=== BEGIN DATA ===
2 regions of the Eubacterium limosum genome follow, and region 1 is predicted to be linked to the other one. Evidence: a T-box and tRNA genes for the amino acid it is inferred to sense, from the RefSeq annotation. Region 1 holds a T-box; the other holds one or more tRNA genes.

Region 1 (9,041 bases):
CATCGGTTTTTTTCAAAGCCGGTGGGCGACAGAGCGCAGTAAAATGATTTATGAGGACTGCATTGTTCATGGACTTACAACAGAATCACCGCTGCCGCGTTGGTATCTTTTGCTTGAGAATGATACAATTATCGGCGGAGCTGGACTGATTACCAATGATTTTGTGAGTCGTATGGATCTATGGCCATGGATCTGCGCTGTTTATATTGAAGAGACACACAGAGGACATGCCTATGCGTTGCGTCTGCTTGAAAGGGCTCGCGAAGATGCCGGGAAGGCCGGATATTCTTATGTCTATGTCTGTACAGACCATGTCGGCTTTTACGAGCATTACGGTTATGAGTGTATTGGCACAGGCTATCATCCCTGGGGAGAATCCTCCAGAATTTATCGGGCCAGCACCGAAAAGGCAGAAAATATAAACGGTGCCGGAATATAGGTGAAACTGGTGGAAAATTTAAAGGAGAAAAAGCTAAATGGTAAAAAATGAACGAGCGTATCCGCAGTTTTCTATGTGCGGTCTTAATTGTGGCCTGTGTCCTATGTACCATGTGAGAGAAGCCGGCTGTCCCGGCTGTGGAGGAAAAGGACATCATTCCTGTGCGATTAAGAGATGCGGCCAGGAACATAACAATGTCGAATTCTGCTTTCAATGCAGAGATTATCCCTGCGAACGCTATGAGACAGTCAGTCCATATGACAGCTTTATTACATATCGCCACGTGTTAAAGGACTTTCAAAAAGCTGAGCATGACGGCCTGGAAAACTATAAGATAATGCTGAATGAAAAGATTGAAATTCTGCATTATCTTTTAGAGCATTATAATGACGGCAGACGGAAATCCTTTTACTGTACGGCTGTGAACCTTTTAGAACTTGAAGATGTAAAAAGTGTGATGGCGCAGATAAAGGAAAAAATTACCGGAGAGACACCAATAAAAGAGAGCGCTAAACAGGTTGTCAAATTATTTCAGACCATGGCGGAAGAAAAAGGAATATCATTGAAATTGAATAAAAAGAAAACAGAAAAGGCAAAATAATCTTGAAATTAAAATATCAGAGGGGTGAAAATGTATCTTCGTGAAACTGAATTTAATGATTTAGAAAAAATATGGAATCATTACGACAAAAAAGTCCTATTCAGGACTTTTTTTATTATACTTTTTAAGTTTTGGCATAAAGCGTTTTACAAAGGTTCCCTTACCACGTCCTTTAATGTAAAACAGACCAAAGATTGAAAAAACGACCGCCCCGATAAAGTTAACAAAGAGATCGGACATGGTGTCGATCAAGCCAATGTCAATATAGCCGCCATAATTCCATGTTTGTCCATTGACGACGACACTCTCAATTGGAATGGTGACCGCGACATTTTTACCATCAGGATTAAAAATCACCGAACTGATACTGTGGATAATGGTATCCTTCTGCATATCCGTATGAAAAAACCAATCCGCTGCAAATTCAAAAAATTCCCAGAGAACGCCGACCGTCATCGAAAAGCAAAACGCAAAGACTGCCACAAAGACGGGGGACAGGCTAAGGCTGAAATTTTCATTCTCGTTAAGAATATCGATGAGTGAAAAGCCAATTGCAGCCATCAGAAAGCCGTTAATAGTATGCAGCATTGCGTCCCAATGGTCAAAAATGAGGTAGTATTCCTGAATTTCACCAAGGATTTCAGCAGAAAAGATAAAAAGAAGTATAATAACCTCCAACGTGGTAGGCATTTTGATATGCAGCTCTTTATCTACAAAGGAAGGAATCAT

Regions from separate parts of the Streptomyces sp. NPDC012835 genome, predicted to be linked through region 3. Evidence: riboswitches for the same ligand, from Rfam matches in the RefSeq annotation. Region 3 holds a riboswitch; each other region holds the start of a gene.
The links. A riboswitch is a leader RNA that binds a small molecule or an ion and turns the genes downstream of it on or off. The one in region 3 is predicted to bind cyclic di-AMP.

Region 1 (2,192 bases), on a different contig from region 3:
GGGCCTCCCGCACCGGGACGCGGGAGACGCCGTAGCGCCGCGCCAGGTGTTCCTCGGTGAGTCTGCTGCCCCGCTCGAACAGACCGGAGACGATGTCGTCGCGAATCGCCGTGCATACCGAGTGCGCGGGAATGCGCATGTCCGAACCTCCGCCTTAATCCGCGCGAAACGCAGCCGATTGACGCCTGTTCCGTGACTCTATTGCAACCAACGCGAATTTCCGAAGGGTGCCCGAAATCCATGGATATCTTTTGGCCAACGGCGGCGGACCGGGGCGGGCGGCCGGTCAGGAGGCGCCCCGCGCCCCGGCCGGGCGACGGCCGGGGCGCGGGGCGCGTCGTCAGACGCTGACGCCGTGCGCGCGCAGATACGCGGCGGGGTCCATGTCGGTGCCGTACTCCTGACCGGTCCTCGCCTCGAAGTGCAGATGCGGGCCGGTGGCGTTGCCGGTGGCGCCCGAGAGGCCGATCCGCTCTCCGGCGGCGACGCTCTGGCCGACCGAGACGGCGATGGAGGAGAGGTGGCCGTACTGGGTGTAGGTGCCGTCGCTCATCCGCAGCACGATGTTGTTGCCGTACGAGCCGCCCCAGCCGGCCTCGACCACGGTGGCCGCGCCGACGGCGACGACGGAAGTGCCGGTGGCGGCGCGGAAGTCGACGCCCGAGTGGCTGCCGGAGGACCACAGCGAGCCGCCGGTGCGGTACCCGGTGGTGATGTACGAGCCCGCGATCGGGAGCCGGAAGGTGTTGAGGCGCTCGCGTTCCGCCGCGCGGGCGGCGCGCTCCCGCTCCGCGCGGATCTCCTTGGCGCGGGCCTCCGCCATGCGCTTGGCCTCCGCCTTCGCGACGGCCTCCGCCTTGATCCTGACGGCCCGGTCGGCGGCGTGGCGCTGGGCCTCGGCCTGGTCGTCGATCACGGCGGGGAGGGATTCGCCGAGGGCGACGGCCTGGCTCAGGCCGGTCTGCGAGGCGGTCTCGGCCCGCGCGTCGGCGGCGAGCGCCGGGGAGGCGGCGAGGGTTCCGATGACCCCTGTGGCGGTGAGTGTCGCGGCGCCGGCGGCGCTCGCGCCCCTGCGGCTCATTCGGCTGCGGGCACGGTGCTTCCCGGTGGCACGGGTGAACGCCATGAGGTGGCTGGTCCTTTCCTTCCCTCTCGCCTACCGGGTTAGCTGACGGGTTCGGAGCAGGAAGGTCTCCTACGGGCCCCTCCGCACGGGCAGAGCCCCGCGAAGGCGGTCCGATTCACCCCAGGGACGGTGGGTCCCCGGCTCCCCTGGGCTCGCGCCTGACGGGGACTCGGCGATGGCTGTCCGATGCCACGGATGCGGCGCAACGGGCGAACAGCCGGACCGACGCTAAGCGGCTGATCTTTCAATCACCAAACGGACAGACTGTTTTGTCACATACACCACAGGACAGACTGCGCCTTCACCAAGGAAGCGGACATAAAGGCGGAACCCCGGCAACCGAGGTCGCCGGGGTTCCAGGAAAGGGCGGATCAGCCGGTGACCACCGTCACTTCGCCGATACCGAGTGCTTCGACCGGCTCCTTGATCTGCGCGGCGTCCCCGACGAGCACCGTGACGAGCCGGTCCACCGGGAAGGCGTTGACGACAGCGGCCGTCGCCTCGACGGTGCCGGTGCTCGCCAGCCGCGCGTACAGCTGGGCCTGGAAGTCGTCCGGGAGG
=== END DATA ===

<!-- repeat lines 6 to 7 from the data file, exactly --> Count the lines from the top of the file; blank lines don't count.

Region 1 (2,192 bases), on a different contig from region 3:
GGGCCTCCCGCACCGGGACGCGGGAGACGCCGTAGCGCCGCGCCAGGTGTTCCTCGGTGAGTCTGCTGCCCCGCTCGAACAGACCGGAGACGATGTCGTCGCGAATCGCCGTGCATACCGAGTGCGCGGGAATGCGCATGTCCGAACCTCCGCCTTAATCCGCGCGAAACGCAGCCGATTGACGCCTGTTCCGTGACTCTATTGCAACCAACGCGAATTTCCGAAGGGTGCCCGAAATCCATGGATATCTTTTGGCCAACGGCGGCGGACCGGGGCGGGCGGCCGGTCAGGAGGCGCCCCGCGCCCCGGCCGGGCGACGGCCGGGGCGCGGGGCGCGTCGTCAGACGCTGACGCCGTGCGCGCGCAGATACGCGGCGGGGTCCATGTCGGTGCCGTACTCCTGACCGGTCCTCGCCTCGAAGTGCAGATGCGGGCCGGTGGCGTTGCCGGTGGCGCCCGAGAGGCCGATCCGCTCTCCGGCGGCGACGCTCTGGCCGACCGAGACGGCGATGGAGGAGAGGTGGCCGTACTGGGTGTAGGTGCCGTCGCTCATCCGCAGCACGATGTTGTTGCCGTACGAGCCGCCCCAGCCGGCCTCGACCACGGTGGCCGCGCCGACGGCGACGACGGAAGTGCCGGTGGCGGCGCGGAAGTCGACGCCCGAGTGGCTGCCGGAGGACCACAGCGAGCCGCCGGTGCGGTACCCGGTGGTGATGTACGAGCCCGCGATCGGGAGCCGGAAGGTGTTGAGGCGCTCGCGTTCCGCCGCGCGGGCGGCGCGCTCCCGCTCCGCGCGGATCTCCTTGGCGCGGGCCTCCGCCATGCGCTTGGCCTCCGCCTTCGCGACGGCCTCCGCCTTGATCCTGACGGCCCGGTCGGCGGCGTGGCGCTGGGCCTCGGCCTGGTCGTCGATCACGGCGGGGAGGGATTCGCCGAGGGCGACGGCCTGGCTCAGGCCGGTCTGCGAGGCGGTCTCGGCCCGCGCGTCGGCGGCGAGCGCCGGGGAGGCGGCGAGGGTTCCGATGACCCCTGTGGCGGTGAGTGTCGCGGCGCCGGCGGCGCTCGCGCCCCTGCGGCTCATTCGGCTGCGGGCACGGTGCTTCCCGGTGGCACGGGTGAACGCCATGAGGTGGCTGGTCCTTTCCTTCCCTCTCGCCTACCGGGTTAGCTGACGGGTTCGGAGCAGGAAGGTCTCCTACGGGCCCCTCCGCACGGGCAGAGCCCCGCGAAGGCGGTCCGATTCACCCCAGGGACGGTGGGTCCCCGGCTCCCCTGGGCTCGCGCCTGACGGGGACTCGGCGATGGCTGTCCGATGCCACGGATGCGGCGCAACGGGCGAACAGCCGGACCGACGCTAAGCGGCTGATCTTTCAATCACCAAACGGACAGACTGTTTTGTCACATACACCACAGGACAGACTGCGCCTTCACCAAGGAAGCGGACATAAAGGCGGAACCCCGGCAACCGAGGTCGCCGGGGTTCCAGGAAAGGGCGGATCAGCCGGTGACCACCGTCACTTCGCCGATACCGAGTGCTTCGACCGGCTCCTTGATCTGCGCGGCGTCCCCGACGAGCACCGTGACGAGCCGGTCCACCGGGAAGGCGTTGACGACAGCGGCCGTCGCCTCGACGGTGCCGGTGCTCGCCAGCCGCGCGTACAGCTGGGCCTGGAAGTCGTCCGGGAGG